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Keywords:

  • bipolar disorder;
  • genetics;
  • genome-wide;
  • linkage;
  • mood disorder

Greenwood TA, Nievergelt CM, Sadovnick AD, Remick RA, Keck PE Jr, McElroy SL, Shekhtman T, McKinney R, Kelsoe JR. Further evidence for linkage of bipolar disorder to chromosomes 6 and 17 in a new independent pedigree series. Bipolar Disord 2012: 14: 71–79. © 2012 The Authors. Journal compilation © 2012 John Wiley & Sons A/S.

Objectives:  We have previously reported the results of a linkage analysis of bipolar disorder in an initial set of 20 pedigrees ascertained through collaboration among three sites. We now report the results of our genome-wide linkage analysis in an independent sample of 34 pedigrees segregating bipolar disorder.

Methods:  Families were ascertained through a bipolar I or II disorder proband for the presence of bipolar I disorder, bipolar II disorder, or recurrent major depression in at least two other family members. A total of 440 markers at an average spacing of 8 cM were genotyped in 229 family members using fluorescent methods.

Results:  Initial nonparametric analyses of chromosomes 6 and 17 provided evidence for a modest replication of linkage to these chromosomes previously reported in other studies. Additional analyses using multipoint parametric methods provided further evidence to support the 6q25 region with a heterogeneity logarithm of odds score of 3.28. Evidence from two-point parametric analyses also provides a modest replication of our previous findings of linkage to the 23 cM region of chromosome 22q13 in our original University of California, San Diego sample of 20 families and 57 families from the National Institute of Mental Health bipolar disorder sample.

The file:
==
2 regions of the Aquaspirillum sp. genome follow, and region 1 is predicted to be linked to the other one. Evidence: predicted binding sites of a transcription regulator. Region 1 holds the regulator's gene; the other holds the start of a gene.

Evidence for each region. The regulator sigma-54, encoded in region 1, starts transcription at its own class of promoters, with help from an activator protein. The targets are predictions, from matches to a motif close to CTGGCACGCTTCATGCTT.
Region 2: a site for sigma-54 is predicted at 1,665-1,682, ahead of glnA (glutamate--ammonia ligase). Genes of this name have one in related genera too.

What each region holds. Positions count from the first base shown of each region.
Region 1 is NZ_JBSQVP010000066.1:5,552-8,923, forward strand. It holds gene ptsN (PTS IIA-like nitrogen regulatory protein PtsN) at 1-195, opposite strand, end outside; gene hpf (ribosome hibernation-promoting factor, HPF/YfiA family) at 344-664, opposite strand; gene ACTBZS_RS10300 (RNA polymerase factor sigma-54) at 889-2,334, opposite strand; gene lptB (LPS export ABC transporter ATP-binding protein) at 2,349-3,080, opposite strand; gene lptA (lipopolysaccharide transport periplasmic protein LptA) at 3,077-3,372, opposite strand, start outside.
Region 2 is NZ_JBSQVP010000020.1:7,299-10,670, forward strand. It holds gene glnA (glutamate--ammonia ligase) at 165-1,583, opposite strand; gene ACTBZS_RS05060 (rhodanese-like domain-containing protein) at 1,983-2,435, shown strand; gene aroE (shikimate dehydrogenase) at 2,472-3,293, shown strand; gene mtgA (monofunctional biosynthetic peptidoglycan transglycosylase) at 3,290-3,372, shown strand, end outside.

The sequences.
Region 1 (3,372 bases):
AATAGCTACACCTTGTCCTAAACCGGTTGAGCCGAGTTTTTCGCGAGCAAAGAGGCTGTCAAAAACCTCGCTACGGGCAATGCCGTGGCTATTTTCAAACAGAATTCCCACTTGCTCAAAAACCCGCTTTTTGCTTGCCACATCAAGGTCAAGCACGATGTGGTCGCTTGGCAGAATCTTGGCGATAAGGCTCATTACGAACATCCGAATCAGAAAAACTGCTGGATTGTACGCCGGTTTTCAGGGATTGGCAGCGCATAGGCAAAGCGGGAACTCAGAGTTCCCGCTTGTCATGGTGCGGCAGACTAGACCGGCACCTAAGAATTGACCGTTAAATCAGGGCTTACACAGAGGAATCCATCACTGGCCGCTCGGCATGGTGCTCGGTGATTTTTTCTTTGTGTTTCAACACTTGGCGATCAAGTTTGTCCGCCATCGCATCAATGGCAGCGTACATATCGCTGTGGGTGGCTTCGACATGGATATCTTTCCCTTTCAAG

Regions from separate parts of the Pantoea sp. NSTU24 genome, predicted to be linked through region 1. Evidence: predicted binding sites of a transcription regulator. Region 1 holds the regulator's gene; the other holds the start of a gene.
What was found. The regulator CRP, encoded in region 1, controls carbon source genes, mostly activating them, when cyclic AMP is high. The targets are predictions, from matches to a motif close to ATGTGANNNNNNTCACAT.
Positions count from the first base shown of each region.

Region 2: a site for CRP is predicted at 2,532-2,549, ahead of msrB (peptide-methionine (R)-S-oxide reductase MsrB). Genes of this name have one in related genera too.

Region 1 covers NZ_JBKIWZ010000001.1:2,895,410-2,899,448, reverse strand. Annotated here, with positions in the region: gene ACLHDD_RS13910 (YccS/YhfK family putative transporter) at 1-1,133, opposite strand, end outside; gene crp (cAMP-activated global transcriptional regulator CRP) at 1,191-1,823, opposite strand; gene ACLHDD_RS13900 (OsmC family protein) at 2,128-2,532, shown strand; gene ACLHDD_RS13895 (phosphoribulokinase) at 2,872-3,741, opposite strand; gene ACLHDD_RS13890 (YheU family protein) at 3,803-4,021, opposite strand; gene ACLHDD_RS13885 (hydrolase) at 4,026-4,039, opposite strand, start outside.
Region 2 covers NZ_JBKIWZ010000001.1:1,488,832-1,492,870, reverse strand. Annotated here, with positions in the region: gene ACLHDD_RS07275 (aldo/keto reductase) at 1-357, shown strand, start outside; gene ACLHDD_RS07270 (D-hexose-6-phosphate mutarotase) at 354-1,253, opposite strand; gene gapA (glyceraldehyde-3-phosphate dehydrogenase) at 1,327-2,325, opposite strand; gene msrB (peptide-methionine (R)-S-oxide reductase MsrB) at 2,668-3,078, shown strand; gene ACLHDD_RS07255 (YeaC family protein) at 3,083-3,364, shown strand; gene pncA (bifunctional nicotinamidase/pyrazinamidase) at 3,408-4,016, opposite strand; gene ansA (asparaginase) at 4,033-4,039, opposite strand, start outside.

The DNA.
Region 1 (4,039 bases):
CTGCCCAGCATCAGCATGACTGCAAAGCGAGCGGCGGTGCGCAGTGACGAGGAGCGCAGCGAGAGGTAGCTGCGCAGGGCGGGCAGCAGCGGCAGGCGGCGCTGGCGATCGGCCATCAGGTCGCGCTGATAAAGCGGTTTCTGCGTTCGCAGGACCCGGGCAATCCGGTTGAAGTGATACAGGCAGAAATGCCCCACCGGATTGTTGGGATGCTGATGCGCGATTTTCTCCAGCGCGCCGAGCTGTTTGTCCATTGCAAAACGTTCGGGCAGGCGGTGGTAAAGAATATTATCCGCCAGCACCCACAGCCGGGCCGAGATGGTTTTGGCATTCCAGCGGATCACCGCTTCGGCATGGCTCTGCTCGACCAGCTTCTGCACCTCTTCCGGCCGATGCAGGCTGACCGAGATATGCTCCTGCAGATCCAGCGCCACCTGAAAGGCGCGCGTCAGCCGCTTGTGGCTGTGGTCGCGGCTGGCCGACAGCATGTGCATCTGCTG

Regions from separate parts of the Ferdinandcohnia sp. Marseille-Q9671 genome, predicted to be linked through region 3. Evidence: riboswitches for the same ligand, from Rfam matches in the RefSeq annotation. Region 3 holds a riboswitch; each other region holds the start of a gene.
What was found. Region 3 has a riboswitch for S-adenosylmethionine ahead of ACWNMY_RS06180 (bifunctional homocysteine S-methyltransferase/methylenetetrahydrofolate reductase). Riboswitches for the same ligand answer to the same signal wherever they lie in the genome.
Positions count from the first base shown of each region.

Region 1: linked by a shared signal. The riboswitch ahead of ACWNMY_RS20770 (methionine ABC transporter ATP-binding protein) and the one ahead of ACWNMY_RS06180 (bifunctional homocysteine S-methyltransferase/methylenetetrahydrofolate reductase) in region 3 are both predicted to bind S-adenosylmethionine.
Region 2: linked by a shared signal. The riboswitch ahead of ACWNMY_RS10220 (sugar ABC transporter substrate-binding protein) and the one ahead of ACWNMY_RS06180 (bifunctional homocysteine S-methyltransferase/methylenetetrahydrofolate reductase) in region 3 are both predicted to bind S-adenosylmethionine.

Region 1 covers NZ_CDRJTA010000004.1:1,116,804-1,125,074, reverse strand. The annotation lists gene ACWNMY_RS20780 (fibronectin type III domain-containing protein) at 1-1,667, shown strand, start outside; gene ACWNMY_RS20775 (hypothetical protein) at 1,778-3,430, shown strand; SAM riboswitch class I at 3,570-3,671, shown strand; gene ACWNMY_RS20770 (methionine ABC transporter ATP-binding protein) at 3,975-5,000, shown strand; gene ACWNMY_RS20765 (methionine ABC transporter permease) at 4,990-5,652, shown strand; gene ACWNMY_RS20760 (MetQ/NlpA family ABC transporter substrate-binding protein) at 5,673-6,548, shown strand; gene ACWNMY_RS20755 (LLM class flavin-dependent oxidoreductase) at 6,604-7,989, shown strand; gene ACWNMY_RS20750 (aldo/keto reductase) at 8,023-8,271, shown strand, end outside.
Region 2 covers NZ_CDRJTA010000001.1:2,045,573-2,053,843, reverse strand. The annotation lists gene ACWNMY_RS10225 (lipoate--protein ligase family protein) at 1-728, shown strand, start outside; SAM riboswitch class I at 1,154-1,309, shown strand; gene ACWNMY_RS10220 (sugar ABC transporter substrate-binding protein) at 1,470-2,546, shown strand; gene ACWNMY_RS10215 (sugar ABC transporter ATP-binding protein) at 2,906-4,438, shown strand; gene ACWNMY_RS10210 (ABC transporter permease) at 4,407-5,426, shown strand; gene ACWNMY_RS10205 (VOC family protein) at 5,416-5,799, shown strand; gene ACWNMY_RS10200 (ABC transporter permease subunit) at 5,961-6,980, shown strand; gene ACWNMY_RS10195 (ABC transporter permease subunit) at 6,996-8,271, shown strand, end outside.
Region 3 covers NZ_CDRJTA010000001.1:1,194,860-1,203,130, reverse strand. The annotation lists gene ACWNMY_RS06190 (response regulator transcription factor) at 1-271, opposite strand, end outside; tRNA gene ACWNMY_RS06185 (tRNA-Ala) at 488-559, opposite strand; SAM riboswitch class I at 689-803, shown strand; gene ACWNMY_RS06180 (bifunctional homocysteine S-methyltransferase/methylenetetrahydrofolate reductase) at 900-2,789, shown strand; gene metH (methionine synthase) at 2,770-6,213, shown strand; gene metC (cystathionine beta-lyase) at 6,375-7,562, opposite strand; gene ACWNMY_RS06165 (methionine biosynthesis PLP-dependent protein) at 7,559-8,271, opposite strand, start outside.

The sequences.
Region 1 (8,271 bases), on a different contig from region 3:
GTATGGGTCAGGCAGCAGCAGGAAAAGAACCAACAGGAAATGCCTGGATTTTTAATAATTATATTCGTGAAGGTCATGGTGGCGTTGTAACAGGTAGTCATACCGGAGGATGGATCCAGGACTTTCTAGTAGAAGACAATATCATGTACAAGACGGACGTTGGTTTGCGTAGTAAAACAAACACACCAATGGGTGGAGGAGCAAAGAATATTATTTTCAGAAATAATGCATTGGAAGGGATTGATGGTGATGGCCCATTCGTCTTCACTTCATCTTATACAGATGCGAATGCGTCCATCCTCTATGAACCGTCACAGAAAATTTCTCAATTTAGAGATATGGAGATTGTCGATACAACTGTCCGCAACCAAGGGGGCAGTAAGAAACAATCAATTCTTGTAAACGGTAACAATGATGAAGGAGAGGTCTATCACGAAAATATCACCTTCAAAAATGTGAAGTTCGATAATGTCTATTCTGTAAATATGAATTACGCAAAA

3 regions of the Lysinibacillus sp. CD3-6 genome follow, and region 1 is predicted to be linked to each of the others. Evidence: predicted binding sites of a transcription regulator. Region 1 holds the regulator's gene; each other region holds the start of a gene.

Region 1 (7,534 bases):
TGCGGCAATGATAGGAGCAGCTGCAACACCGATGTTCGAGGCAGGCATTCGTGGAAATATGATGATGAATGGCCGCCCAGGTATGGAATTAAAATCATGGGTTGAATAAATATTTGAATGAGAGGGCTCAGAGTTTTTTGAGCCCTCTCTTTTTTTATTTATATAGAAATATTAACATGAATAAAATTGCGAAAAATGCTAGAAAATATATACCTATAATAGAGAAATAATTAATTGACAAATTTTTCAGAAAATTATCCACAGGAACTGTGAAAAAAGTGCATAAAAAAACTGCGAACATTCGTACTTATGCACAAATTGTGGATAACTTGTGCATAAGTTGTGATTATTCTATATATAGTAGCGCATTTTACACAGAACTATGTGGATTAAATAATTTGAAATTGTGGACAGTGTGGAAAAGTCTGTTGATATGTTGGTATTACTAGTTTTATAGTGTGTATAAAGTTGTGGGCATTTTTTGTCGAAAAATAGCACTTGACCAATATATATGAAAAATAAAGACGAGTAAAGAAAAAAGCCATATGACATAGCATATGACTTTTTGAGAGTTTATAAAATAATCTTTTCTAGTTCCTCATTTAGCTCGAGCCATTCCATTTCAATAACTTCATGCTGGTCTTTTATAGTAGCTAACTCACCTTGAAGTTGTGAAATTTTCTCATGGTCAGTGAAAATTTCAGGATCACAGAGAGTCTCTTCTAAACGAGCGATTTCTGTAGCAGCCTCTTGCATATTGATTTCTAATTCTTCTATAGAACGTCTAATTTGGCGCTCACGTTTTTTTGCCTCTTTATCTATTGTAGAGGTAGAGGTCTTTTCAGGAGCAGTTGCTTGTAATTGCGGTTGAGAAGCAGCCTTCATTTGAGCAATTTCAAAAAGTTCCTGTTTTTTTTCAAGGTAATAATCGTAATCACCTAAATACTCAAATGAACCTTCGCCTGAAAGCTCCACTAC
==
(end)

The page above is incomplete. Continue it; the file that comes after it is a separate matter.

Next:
Conclusions:  Our results suggest replication of some reported linkage peaks, such as 6q25 and 17p12; however, other peaks from our own previous study, such as 5p15, 13q32, and 22q13, were either not replicated or were only modestly replicated in these analyses.